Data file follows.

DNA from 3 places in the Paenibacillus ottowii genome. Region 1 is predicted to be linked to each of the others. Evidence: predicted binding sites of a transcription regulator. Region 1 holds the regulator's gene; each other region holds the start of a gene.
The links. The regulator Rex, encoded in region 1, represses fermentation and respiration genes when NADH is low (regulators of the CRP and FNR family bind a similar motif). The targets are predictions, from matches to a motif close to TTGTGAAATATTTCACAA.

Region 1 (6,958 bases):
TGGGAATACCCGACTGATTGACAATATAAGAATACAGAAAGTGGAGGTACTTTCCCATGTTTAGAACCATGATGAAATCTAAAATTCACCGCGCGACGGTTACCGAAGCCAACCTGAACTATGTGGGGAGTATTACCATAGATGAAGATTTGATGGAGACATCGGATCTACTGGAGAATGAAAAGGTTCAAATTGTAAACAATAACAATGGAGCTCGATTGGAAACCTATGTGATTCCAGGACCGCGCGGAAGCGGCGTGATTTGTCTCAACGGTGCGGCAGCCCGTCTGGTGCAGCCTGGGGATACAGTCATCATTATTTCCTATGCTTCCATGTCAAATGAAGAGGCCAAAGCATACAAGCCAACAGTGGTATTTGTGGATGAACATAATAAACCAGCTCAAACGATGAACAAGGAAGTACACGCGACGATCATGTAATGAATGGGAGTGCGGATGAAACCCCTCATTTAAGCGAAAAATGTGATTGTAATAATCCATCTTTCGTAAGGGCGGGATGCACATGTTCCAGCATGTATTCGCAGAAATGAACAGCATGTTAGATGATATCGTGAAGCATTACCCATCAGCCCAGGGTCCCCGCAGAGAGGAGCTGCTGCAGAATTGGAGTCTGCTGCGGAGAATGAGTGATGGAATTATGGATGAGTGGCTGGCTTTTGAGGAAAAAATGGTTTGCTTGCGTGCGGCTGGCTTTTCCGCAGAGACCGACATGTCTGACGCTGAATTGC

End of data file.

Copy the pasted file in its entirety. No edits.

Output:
DNA from 3 places in the Paenibacillus ottowii genome. Region 1 is predicted to be linked to each of the others. Evidence: predicted binding sites of a transcription regulator. Region 1 holds the regulator's gene; each other region holds the start of a gene.
The links. The regulator Rex, encoded in region 1, represses fermentation and respiration genes when NADH is low (regulators of the CRP and FNR family bind a similar motif). The targets are predictions, from matches to a motif close to TTGTGAAATATTTCACAA.

Region 1 (6,958 bases):
TGGGAATACCCGACTGATTGACAATATAAGAATACAGAAAGTGGAGGTACTTTCCCATGTTTAGAACCATGATGAAATCTAAAATTCACCGCGCGACGGTTACCGAAGCCAACCTGAACTATGTGGGGAGTATTACCATAGATGAAGATTTGATGGAGACATCGGATCTACTGGAGAATGAAAAGGTTCAAATTGTAAACAATAACAATGGAGCTCGATTGGAAACCTATGTGATTCCAGGACCGCGCGGAAGCGGCGTGATTTGTCTCAACGGTGCGGCAGCCCGTCTGGTGCAGCCTGGGGATACAGTCATCATTATTTCCTATGCTTCCATGTCAAATGAAGAGGCCAAAGCATACAAGCCAACAGTGGTATTTGTGGATGAACATAATAAACCAGCTCAAACGATGAACAAGGAAGTACACGCGACGATCATGTAATGAATGGGAGTGCGGATGAAACCCCTCATTTAAGCGAAAAATGTGATTGTAATAATCCATCTTTCGTAAGGGCGGGATGCACATGTTCCAGCATGTATTCGCAGAAATGAACAGCATGTTAGATGATATCGTGAAGCATTACCCATCAGCCCAGGGTCCCCGCAGAGAGGAGCTGCTGCAGAATTGGAGTCTGCTGCGGAGAATGAGTGATGGAATTATGGATGAGTGGCTGGCTTTTGAGGAAAAAATGGTTTGCTTGCGTGCGGCTGGCTTTTCCGCAGAGACCGACATGTCTGACGCTGAATTGC